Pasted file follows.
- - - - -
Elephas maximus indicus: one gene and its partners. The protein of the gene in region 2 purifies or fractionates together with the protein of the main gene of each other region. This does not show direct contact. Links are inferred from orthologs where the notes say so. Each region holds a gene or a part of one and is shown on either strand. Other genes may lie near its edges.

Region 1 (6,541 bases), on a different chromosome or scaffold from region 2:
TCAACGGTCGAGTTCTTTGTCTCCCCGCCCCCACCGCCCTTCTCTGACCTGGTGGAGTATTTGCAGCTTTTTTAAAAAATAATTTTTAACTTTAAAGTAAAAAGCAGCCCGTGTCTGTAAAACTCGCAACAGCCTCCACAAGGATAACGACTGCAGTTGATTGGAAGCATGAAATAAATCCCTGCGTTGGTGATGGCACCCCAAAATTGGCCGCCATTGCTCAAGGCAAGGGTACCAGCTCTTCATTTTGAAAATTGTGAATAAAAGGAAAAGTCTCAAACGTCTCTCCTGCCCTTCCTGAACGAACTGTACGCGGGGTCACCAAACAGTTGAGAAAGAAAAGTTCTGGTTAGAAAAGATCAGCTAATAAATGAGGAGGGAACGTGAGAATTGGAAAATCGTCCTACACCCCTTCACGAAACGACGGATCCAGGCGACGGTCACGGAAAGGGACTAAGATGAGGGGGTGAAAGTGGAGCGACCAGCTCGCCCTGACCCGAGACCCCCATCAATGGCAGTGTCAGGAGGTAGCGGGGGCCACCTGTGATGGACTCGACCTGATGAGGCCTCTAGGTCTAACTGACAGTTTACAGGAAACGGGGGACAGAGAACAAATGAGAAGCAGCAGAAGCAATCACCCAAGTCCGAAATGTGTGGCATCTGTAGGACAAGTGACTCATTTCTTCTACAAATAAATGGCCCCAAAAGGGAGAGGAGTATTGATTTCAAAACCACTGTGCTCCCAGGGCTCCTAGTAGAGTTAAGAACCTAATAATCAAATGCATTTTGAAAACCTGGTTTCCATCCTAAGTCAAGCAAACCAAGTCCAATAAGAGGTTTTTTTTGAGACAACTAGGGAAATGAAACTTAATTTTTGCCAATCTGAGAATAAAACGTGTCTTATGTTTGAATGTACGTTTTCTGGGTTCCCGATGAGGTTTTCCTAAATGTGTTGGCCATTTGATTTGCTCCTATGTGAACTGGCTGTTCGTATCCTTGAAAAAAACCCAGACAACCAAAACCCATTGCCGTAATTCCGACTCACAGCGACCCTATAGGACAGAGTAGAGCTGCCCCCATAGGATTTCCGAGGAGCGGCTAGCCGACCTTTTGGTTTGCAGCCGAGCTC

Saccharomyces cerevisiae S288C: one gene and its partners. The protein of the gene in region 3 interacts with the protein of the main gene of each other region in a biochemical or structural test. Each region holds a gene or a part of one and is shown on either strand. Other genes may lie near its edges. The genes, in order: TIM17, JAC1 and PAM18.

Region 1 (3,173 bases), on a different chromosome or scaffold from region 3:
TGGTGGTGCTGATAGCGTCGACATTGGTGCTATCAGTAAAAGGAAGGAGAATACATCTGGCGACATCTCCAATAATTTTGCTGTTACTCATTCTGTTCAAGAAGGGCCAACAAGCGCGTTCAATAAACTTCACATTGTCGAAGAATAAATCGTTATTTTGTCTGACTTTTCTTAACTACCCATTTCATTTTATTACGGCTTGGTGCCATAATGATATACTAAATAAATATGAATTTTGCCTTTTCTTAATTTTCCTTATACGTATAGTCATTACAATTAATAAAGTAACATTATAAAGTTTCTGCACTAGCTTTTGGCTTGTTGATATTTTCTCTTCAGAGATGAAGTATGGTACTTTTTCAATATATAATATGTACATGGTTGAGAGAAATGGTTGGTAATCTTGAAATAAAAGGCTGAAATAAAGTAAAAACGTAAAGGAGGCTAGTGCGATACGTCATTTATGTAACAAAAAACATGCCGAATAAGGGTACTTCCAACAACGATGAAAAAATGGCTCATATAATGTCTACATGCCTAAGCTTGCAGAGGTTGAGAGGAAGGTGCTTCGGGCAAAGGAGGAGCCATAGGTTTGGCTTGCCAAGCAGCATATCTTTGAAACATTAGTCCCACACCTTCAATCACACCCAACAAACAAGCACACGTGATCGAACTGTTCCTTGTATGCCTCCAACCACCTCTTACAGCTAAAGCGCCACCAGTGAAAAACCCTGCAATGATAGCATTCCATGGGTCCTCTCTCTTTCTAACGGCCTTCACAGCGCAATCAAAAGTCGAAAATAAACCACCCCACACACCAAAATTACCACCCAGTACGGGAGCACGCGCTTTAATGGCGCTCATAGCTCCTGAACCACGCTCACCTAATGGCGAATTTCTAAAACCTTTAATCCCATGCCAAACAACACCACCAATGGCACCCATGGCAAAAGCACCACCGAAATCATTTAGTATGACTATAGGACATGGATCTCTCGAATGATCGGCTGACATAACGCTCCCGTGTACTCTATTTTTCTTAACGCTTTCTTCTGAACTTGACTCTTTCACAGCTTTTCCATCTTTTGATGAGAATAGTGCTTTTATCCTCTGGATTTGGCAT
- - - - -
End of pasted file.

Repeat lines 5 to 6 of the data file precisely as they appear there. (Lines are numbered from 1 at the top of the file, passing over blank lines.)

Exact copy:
Region 1 (3,173 bases), on a different chromosome or scaffold from region 3:
TGGTGGTGCTGATAGCGTCGACATTGGTGCTATCAGTAAAAGGAAGGAGAATACATCTGGCGACATCTCCAATAATTTTGCTGTTACTCATTCTGTTCAAGAAGGGCCAACAAGCGCGTTCAATAAACTTCACATTGTCGAAGAATAAATCGTTATTTTGTCTGACTTTTCTTAACTACCCATTTCATTTTATTACGGCTTGGTGCCATAATGATATACTAAATAAATATGAATTTTGCCTTTTCTTAATTTTCCTTATACGTATAGTCATTACAATTAATAAAGTAACATTATAAAGTTTCTGCACTAGCTTTTGGCTTGTTGATATTTTCTCTTCAGAGATGAAGTATGGTACTTTTTCAATATATAATATGTACATGGTTGAGAGAAATGGTTGGTAATCTTGAAATAAAAGGCTGAAATAAAGTAAAAACGTAAAGGAGGCTAGTGCGATACGTCATTTATGTAACAAAAAACATGCCGAATAAGGGTACTTCCAACAACGATGAAAAAATGGCTCATATAATGTCTACATGCCTAAGCTTGCAGAGGTTGAGAGGAAGGTGCTTCGGGCAAAGGAGGAGCCATAGGTTTGGCTTGCCAAGCAGCATATCTTTGAAACATTAGTCCCACACCTTCAATCACACCCAACAAACAAGCACACGTGATCGAACTGTTCCTTGTATGCCTCCAACCACCTCTTACAGCTAAAGCGCCACCAGTGAAAAACCCTGCAATGATAGCATTCCATGGGTCCTCTCTCTTTCTAACGGCCTTCACAGCGCAATCAAAAGTCGAAAATAAACCACCCCACACACCAAAATTACCACCCAGTACGGGAGCACGCGCTTTAATGGCGCTCATAGCTCCTGAACCACGCTCACCTAATGGCGAATTTCTAAAACCTTTAATCCCATGCCAAACAACACCACCAATGGCACCCATGGCAAAAGCACCACCGAAATCATTTAGTATGACTATAGGACATGGATCTCTCGAATGATCGGCTGACATAACGCTCCCGTGTACTCTATTTTTCTTAACGCTTTCTTCTGAACTTGACTCTTTCACAGCTTTTCCATCTTTTGATGAGAATAGTGCTTTTATCCTCTGGATTTGGCAT